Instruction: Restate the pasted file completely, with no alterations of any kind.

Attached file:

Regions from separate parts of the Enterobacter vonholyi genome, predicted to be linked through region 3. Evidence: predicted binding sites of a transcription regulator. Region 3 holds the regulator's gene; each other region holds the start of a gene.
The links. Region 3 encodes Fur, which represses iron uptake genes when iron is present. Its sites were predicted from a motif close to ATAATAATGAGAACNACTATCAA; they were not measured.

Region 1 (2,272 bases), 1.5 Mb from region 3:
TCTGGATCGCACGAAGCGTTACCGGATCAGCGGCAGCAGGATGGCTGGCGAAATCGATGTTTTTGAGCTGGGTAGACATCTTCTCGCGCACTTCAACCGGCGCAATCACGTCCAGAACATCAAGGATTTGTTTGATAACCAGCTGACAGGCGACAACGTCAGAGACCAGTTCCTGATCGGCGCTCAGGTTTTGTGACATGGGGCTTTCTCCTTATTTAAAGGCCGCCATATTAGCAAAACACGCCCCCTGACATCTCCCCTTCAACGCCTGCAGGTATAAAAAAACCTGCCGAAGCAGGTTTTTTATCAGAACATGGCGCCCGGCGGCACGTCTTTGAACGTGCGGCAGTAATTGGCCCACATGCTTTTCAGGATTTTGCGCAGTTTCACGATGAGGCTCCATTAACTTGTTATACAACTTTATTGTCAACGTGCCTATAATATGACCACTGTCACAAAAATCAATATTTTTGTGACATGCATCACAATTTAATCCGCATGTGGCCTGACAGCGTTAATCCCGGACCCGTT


Regions from separate parts of the Enterobacter vonholyi genome, predicted to be linked through region 3. Evidence: predicted binding sites of a transcription regulator. Region 3 holds the regulator's gene; each other region holds the start of a gene.
The links. Region 3 encodes Fur, which represses iron uptake genes when iron is present. Its sites were predicted from a motif close to ATAATAATGAGAACNACTATCAA; they were not measured.

Region 1 (2,272 bases), 1.5 Mb from region 3:
TCTGGATCGCACGAAGCGTTACCGGATCAGCGGCAGCAGGATGGCTGGCGAAATCGATGTTTTTGAGCTGGGTAGACATCTTCTCGCGCACTTCAACCGGCGCAATCACGTCCAGAACATCAAGGATTTGTTTGATAACCAGCTGACAGGCGACAACGTCAGAGACCAGTTCCTGATCGGCGCTCAGGTTTTGTGACATGGGGCTTTCTCCTTATTTAAAGGCCGCCATATTAGCAAAACACGCCCCCTGACATCTCCCCTTCAACGCCTGCAGGTATAAAAAAACCTGCCGAAGCAGGTTTTTTATCAGAACATGGCGCCCGGCGGCACGTCTTTGAACGTGCGGCAGTAATTGGCCCACATGCTTTTCAGGATTTTGCGCAGTTTCACGATGAGGCTCCATTAACTTGTTATACAACTTTATTGTCAACGTGCCTATAATATGACCACTGTCACAAAAATCAATATTTTTGTGACATGCATCACAATTTAATCCGCATGTGGCCTGACAGCGTTAATCCCGGACCCGTT